Lindbergh boat relaunch attempt

A SECOND attempt was being made to launch a restored £1 million motor boat used by Charles Lindbergh in the search for his kidnapped son from a boatyard on the River Deben.

A SECOND attempt was being made to launch a restored £1 million motor boat used by Charles Lindbergh in the search for his kidnapped son from a boatyard on the River Deben.

The 87ft-long Ginger Dot was left high and dry on Tuesday after efforts to put her into the water from the Whisstocks boatyard in Woodbridge failed.

The boat, built in 1922 in America, is being restored to its former elegance, but the project has taken far longer than owner Susan Clark expected. The boat is not finished and requires another substantial investment.

Her lease to use Whisstocks boatyard expired and Ginger Dot's next port of call is a short step away to Mel Skeet's boatyard in Melton, where craftsmen will spend the winter working on the boat.


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People crowded into the area to watch the launch, but were left disappointed when Ginger Dot only moved a few feet stern first down the slipway on a cradle at the early afternoon high tide.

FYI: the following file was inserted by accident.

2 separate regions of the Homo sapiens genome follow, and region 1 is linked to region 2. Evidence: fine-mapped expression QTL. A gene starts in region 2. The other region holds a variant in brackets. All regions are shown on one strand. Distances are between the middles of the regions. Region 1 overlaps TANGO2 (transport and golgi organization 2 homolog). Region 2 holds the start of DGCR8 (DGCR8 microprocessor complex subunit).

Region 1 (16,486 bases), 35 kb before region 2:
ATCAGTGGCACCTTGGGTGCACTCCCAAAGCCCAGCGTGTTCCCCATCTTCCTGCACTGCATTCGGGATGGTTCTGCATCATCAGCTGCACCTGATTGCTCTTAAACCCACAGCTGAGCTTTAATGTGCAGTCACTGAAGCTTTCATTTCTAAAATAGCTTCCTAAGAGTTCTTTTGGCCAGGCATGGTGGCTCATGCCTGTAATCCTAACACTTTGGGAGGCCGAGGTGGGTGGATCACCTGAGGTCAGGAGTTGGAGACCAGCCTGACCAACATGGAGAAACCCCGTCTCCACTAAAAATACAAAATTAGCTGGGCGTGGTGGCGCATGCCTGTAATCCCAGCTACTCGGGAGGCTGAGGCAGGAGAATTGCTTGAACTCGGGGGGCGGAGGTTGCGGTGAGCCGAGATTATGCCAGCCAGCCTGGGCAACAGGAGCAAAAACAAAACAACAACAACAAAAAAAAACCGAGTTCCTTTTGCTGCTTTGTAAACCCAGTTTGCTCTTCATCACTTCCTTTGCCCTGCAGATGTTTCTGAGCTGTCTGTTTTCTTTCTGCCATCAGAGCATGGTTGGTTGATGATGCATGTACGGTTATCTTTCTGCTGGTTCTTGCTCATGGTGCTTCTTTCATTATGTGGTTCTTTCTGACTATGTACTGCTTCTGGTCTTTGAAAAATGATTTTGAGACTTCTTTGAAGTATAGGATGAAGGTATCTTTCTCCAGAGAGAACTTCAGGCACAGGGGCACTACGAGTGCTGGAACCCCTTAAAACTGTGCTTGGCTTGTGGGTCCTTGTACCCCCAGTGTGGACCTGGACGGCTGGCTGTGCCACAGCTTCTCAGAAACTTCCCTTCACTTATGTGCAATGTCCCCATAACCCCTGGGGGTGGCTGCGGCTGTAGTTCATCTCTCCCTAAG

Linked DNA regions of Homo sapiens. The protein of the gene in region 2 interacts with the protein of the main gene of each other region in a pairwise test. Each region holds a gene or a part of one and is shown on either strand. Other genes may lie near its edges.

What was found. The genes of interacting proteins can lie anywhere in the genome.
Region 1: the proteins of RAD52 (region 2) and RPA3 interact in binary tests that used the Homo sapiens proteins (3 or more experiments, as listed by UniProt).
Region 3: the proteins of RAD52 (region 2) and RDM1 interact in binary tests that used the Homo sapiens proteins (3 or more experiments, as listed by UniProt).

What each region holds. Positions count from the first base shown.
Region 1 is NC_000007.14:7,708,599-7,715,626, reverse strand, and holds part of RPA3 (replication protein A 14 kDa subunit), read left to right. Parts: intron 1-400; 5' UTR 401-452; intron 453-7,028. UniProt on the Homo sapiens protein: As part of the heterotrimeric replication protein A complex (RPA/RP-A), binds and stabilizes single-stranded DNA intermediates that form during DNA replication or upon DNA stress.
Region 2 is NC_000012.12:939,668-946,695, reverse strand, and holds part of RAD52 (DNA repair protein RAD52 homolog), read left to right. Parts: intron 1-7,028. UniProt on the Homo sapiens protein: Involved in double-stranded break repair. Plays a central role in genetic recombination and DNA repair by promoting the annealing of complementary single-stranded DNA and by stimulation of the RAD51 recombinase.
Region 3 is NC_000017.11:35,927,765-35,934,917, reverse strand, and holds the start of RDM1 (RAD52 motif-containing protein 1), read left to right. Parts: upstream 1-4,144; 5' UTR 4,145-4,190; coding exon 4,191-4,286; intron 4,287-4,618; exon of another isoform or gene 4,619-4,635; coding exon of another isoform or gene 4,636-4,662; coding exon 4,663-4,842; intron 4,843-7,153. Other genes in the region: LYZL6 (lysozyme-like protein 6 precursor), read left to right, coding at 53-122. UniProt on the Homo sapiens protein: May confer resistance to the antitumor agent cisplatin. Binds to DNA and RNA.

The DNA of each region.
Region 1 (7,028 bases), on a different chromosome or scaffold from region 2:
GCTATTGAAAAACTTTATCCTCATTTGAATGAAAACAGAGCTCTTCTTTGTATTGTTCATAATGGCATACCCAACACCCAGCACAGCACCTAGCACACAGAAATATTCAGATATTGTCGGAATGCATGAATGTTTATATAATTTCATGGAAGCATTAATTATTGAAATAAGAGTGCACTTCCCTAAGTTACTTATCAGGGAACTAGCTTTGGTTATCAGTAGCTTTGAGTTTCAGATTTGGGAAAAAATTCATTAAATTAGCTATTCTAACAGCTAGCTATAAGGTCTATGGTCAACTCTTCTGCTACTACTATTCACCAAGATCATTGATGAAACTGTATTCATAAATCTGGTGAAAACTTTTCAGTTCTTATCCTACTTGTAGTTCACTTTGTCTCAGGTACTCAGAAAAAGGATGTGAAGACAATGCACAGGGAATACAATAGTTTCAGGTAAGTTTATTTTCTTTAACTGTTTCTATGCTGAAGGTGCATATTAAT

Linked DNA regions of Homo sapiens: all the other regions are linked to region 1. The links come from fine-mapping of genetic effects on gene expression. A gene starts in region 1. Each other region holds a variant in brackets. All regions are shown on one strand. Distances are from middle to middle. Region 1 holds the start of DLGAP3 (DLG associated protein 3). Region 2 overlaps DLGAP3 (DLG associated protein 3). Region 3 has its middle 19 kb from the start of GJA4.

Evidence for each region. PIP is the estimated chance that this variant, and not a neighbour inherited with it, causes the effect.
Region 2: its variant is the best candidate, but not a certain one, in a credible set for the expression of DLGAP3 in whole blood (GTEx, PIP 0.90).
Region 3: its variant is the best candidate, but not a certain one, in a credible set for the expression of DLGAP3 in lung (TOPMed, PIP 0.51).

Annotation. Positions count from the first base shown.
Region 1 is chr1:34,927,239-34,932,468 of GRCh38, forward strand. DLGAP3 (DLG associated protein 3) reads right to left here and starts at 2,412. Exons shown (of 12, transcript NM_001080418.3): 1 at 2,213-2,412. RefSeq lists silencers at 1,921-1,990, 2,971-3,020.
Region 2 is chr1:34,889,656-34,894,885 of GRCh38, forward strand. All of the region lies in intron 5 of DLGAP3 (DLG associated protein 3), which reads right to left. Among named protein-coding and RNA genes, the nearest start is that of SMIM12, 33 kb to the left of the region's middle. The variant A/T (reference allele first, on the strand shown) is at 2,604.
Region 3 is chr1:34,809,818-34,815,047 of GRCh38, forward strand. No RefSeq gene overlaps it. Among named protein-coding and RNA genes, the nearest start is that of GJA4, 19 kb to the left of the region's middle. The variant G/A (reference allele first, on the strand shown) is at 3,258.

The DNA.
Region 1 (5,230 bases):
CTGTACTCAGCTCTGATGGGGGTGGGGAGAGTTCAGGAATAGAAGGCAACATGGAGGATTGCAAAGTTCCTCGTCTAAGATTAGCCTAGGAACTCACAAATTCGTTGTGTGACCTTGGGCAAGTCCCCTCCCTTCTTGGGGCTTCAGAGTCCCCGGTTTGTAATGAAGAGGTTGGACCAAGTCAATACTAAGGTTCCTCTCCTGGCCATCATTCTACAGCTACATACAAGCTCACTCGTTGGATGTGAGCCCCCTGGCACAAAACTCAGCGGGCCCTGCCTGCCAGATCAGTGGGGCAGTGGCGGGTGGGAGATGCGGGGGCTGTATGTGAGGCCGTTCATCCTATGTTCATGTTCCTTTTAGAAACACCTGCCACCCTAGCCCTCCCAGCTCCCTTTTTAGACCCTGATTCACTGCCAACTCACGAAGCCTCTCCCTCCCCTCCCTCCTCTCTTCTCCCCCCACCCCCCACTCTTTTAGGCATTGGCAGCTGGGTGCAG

One man climbed onto the roof of the Suffolk Sails building to watch, some stood on the steps leading up the side of the Tide Mill, while others watched patiently and anxiously from the promenade or from the warmth of their boats.

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A large crowd had first gathered on Sunday when the boat, shrouded in a huge tarpaulin, was taken out of the biggest shed at Whisstocks boatyard and left by the flood wall.

Mrs Clark said the launch had been postponed as there had been a "surprisingly" low tide and added another attempt would be made.

Ginger Dot was in danger of being lost when it was allowed to rot on the River Deben in Melton until Mrs Clark and her husband Angus saved it and decided the vessel was worth restoring.

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